Colombia’s former Senate president could be removed from Congress over his attempt to sabotage the opposition’s rebuttal to a speech of President Ivan Duque.
According to Caracol Radio, the Inspector General’s Office opened an investigation against Senator Ernesto Macias of Duque’s far-right Democratic Center Party that could result in him being barred from holding public office.
Macias on Saturday sabotaged the opposition’s rebuttal to Duque’s speech at the formal opening of the new legislative year by creating disorder that made the speech of opposition Senator Jorge Robledo virtually inaudible.
Not realizing his microphone was turned on, he told an aide about his “last trick as president,” before handing the gavel to Senator Lidio Garcia of the Liberal Party.
The Inspector General’s Office is now investigating whether this “trick” was legal or a violation of opposition rights.
Robledo told newspaper El Espectador that “Macias dedicated his presidency to breaking the law.”
Generally, Macias dedicated his presidency to breaking the law in order to evade the rights granted to us by the Opposition Statute. And the most serious episode, in my opinion, was the way in which he denied us the possibility of filing a motion of no confidence against Finance Minister Alberto Carrasquilla. Then came the sabotage in the debate of [former chief prosecutor] Nestor Humberto Martinez. That day they adjourned the session without allowing our intervention.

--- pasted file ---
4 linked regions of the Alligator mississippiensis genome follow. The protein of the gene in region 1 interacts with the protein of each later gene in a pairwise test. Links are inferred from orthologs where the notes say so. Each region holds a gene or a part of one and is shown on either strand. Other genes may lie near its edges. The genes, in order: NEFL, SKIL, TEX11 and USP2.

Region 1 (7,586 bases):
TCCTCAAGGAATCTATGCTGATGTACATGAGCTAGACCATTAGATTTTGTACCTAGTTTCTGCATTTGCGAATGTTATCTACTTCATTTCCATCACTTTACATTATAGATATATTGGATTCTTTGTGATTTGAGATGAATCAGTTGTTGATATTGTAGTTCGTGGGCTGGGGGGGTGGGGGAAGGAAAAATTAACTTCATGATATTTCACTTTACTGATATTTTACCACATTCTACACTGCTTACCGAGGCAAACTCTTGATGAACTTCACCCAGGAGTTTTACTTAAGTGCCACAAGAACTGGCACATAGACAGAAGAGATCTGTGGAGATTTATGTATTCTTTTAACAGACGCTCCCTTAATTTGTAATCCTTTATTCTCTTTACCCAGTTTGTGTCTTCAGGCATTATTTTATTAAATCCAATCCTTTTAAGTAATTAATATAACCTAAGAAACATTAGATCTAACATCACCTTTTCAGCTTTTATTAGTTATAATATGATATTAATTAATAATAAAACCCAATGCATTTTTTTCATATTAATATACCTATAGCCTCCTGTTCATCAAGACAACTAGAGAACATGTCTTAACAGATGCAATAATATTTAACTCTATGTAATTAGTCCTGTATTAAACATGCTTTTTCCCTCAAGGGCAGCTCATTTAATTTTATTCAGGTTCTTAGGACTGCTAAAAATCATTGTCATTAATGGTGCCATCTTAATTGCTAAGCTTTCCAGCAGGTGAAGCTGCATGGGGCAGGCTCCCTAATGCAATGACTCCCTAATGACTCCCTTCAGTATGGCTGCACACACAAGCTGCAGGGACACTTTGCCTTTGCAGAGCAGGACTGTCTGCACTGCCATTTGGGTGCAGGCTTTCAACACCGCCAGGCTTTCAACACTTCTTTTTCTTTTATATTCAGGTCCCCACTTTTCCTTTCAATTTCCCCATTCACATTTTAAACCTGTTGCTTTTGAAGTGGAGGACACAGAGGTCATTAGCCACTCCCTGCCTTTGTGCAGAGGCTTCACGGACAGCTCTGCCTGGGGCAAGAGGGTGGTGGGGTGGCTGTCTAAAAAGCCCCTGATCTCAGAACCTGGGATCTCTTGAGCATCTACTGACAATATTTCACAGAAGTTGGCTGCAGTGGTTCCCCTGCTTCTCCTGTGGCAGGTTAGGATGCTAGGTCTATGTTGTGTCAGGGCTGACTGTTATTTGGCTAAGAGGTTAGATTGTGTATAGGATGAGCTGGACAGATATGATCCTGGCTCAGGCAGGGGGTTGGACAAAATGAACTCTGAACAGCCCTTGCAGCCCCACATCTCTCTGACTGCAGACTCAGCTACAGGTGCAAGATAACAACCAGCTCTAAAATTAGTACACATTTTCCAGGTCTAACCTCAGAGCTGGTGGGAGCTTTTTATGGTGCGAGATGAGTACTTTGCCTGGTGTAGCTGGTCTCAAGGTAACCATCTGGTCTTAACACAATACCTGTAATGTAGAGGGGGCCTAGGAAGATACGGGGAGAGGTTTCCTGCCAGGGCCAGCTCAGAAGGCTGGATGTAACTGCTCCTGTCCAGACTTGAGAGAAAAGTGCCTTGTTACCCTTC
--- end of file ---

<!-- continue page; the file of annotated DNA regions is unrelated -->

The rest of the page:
Senator Jorge Robledo
Macias’ year as president of the senate was marred by controversy, apparent abuses of power and irregularities.
When, for example, the Senate voted down Duque’s objections to the statutory law of the war crimes tribunal, Macias declared to vote invalid, claiming that the opposition and the center-right voting block were one vote short.
This decision was later overturned by the court.
Before this incident, the same bill left Macias’ office without key articles related, among other, to victims rights. The senator then said this was due to a problem he had with his printer.
This incident led to a Constitutional Court investigation into Congress.